In Tudor times, condemned traitors were supposed to confess, abjectly and utterly, to the crimes of which they had been accused. Cromwell had not done this. True, in his letters to Henry VIII from the Tower of London he admitted that he had failed in this and that he had neglected his duties here and there, he was an unworthy servant of such a wonderful prince, and so on – all standard Tudor bowing and scraping. For all this he appealed to the king to show mercy. But though in mortal danger and not without fear, he was also composed, rational and at times bold. Because when it came to the main charges against him – sedition against the king and heresy against the Eucharist – he rejected them flatly, calling on God and the king’s conscience to witness. This was not what Henry wanted to hear, and when the letter was read to him it left him moved; he asked for it to be read over again, and again a third time.
On the scaffold there was the same combination of contrition and defiance. Yes, he had offended God and the king, for which he was sorry. He had lived a sinful life and needed divine forgiveness. All this is very general; almost anyone in his last hour could say the same.
From the account of Edward Hall, the Tudor historian and friend of Cromwell, he asked the crowd to pray with him: ‘O Father forgive me: O Son forgive me: O Holy Ghost forgive me: O Three Persons in one God forgive me.’ There is nothing here about the intercession of Mary and the saints. This contrasts sharply with the will he made in 1529, which began thus: ‘I bequeath my soul to the great God of heaven, my Maker, Creator and Redeemer, beseeching the most glorious Virgin, our Blessed Lady Saint Mary the Virgin and Mother, with all the holy company of heaven, to be mediators and intercessors for me to the Holy Trinity, so that I may be able ... to inherit the kingdom of heaven.’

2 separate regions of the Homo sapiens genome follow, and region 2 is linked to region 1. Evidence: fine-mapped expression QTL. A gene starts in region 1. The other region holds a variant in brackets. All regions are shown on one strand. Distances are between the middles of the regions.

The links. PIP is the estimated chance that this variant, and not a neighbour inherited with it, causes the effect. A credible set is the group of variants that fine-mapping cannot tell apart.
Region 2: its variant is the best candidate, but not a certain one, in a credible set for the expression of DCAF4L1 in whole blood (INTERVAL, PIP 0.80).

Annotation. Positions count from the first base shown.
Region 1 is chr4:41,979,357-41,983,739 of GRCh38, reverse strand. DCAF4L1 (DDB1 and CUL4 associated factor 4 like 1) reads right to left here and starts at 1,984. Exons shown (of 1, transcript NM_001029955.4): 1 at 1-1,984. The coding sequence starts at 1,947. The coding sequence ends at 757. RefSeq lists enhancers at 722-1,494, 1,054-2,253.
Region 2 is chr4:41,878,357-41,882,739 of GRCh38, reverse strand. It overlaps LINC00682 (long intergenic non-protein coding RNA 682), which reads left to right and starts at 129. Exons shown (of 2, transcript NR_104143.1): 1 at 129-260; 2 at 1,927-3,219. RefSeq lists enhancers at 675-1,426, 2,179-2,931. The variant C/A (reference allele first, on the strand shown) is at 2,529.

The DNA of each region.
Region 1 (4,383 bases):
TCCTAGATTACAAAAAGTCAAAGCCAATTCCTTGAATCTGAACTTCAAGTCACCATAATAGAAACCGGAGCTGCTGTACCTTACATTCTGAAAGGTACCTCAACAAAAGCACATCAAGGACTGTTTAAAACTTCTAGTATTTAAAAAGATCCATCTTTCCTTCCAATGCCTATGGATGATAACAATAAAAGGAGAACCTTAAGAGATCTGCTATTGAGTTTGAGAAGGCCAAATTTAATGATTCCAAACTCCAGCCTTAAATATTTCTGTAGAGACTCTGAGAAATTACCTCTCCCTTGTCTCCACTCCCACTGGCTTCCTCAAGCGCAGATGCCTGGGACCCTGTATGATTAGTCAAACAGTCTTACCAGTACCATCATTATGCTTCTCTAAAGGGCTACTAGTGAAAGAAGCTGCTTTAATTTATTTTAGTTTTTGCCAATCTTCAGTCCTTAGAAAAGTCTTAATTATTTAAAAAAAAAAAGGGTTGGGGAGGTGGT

Then a surprising statement for a man who had done so much to advance the Reformation: ‘I die in the Catholic faith, not doubting in any article of my faith, no nor doubting any sacrament of the church’. The Roman Catholic Church had, and still has, seven sacraments: baptism, the Eucharist, penance, marriage, confirmation, ordination and extreme unction. Cromwell and his allies had managed to exclude the last four from the English Ten Articles, 1536, though they were later restored in the King’s Book, 1543. Protestants recognised only the first two. So which church and which sacraments did Cromwell actually mean? Mind games on the scaffold, I think.
Cromwell continued: ‘Many hath slandered me and reported that I have been a bearer of such as hath maintained evil opinions, which is untrue.’ Almost certainly this refers to the two main charges against him of heresy and sedition, and again it was bold stuff – traitors were not supposed to protest their innocence. Perhaps to take the sting out of this he added, ‘But I confess that like as God by His Holy Spirit doth instruct us in the truth, so the devil is ready to seduce us, and I have been seduced: but bear with me witness that I die in the Catholic faith of the Holy Church.’
Then he asked the crowd to pray for Henry VIII and Edward. Then: ‘I desire you to pray for me, that so long as life remaineth in this flesh, I waver nothing in my faith.’ The italics are mine: he meant pray for me while I still live. He did not ask for prayers or masses for his soul when he was dead. A strange ‘Catholic faith’ this is turning out to be.